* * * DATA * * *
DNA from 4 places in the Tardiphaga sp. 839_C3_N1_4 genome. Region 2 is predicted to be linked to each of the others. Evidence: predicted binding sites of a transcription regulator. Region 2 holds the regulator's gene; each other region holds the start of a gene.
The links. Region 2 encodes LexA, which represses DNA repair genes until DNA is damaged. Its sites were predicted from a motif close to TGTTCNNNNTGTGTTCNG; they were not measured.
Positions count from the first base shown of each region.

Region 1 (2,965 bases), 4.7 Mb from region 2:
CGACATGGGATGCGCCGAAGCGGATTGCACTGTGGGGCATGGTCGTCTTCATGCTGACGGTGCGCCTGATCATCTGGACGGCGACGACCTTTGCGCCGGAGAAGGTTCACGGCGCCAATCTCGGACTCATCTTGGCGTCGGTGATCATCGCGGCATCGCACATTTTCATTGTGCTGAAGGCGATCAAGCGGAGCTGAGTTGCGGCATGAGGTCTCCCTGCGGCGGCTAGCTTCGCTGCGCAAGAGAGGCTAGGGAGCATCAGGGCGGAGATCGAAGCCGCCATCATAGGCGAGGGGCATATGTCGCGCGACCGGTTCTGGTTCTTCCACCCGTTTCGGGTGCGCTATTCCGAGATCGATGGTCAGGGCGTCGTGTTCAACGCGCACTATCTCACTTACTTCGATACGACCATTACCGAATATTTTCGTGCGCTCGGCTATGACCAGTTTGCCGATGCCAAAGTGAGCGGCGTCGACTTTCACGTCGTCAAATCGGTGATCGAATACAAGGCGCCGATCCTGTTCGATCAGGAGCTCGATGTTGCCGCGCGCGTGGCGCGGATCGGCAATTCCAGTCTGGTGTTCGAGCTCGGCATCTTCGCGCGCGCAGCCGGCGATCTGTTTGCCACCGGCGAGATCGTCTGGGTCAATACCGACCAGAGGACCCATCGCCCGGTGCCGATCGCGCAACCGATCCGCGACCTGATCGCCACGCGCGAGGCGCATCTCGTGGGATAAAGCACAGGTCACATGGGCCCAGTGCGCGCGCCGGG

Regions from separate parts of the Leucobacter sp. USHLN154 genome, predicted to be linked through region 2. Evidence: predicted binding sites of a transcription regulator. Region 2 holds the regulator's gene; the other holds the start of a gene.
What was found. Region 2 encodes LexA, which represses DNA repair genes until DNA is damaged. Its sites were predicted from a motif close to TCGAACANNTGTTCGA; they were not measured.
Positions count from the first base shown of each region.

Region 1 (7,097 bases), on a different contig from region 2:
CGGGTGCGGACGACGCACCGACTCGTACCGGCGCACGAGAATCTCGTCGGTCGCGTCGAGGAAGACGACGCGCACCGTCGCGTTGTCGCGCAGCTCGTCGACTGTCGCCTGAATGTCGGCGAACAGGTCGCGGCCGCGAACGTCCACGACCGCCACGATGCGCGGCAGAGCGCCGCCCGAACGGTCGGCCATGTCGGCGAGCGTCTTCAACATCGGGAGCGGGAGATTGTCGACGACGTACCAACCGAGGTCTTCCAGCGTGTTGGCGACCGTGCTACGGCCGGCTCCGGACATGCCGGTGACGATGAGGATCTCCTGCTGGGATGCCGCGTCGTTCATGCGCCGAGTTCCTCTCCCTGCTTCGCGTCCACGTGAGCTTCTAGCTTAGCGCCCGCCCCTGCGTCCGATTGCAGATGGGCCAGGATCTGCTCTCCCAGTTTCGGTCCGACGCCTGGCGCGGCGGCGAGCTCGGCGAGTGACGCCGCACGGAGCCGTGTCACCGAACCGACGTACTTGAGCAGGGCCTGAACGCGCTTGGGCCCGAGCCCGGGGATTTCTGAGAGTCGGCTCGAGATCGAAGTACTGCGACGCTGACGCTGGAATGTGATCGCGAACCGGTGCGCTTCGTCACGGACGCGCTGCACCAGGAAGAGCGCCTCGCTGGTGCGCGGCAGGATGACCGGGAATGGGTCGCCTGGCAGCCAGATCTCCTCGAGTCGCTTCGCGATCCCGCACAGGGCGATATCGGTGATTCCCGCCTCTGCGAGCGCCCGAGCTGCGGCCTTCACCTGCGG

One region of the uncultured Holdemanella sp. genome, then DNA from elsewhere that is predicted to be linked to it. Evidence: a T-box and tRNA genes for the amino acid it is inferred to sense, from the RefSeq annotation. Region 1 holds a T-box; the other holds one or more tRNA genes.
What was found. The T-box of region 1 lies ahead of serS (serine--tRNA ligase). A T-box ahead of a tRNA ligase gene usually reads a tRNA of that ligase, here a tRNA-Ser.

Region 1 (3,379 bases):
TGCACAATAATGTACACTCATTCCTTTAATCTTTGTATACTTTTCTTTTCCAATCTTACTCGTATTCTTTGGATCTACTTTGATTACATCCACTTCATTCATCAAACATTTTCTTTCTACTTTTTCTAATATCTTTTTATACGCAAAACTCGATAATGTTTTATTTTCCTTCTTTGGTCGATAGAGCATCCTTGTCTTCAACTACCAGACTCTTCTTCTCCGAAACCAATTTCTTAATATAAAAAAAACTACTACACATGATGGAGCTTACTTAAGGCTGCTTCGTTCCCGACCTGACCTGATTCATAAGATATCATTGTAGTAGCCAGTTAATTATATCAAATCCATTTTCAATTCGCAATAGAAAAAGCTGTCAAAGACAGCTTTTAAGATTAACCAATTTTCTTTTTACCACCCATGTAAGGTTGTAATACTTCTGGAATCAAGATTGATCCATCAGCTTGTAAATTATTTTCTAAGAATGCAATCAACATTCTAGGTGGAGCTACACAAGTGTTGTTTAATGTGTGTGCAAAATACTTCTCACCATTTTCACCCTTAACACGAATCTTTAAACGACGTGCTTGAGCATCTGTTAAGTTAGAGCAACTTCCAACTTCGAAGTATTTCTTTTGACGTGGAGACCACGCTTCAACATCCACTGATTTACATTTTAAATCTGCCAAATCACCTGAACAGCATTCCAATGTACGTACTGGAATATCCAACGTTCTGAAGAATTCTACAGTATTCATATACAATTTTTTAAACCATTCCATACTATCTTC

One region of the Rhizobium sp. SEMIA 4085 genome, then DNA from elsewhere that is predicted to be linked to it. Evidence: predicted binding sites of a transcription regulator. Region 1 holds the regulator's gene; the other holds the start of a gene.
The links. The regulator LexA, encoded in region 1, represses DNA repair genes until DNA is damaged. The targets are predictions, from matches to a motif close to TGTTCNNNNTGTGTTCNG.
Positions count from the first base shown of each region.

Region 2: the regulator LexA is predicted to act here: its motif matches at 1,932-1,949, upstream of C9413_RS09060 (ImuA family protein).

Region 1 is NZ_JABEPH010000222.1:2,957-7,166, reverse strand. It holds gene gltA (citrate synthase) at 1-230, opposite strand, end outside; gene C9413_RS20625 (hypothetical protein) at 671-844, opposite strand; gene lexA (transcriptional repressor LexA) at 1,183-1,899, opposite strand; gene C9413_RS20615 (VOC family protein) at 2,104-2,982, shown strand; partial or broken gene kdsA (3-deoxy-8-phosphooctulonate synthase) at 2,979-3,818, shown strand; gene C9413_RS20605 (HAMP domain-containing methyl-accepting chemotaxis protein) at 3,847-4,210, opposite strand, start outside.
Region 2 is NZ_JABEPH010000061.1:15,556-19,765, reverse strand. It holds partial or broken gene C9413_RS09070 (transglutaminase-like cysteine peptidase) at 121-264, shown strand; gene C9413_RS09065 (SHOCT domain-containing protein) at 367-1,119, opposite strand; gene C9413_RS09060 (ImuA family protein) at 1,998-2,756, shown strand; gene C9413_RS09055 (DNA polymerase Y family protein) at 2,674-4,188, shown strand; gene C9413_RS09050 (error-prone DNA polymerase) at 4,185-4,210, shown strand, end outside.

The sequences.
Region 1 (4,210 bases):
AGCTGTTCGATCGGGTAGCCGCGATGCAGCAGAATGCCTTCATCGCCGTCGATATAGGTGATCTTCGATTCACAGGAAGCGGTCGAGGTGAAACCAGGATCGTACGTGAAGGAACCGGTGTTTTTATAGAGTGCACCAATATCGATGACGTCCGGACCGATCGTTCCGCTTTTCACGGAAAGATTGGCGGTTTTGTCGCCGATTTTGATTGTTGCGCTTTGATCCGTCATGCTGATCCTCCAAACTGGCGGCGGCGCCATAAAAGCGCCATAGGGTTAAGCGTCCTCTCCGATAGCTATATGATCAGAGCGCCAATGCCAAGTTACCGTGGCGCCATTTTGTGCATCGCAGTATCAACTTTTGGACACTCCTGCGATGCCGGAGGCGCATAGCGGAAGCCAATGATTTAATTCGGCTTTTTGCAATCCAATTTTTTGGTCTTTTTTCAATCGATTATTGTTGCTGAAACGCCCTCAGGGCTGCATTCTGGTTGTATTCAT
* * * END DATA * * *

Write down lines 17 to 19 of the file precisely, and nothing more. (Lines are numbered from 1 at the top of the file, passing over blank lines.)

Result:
Positions count from the first base shown of each region.

Region 2: the regulator LexA is predicted to act here: its motif matches at 1,932-1,949, upstream of C9413_RS09060 (ImuA family protein).

Region 1 is NZ_JABEPH010000222.1:2,957-7,166, reverse strand. It holds gene gltA (citrate synthase) at 1-230, opposite strand, end outside; gene C9413_RS20625 (hypothetical protein) at 671-844, opposite strand; gene lexA (transcriptional repressor LexA) at 1,183-1,899, opposite strand; gene C9413_RS20615 (VOC family protein) at 2,104-2,982, shown strand; partial or broken gene kdsA (3-deoxy-8-phosphooctulonate synthase) at 2,979-3,818, shown strand; gene C9413_RS20605 (HAMP domain-containing methyl-accepting chemotaxis protein) at 3,847-4,210, opposite strand, start outside.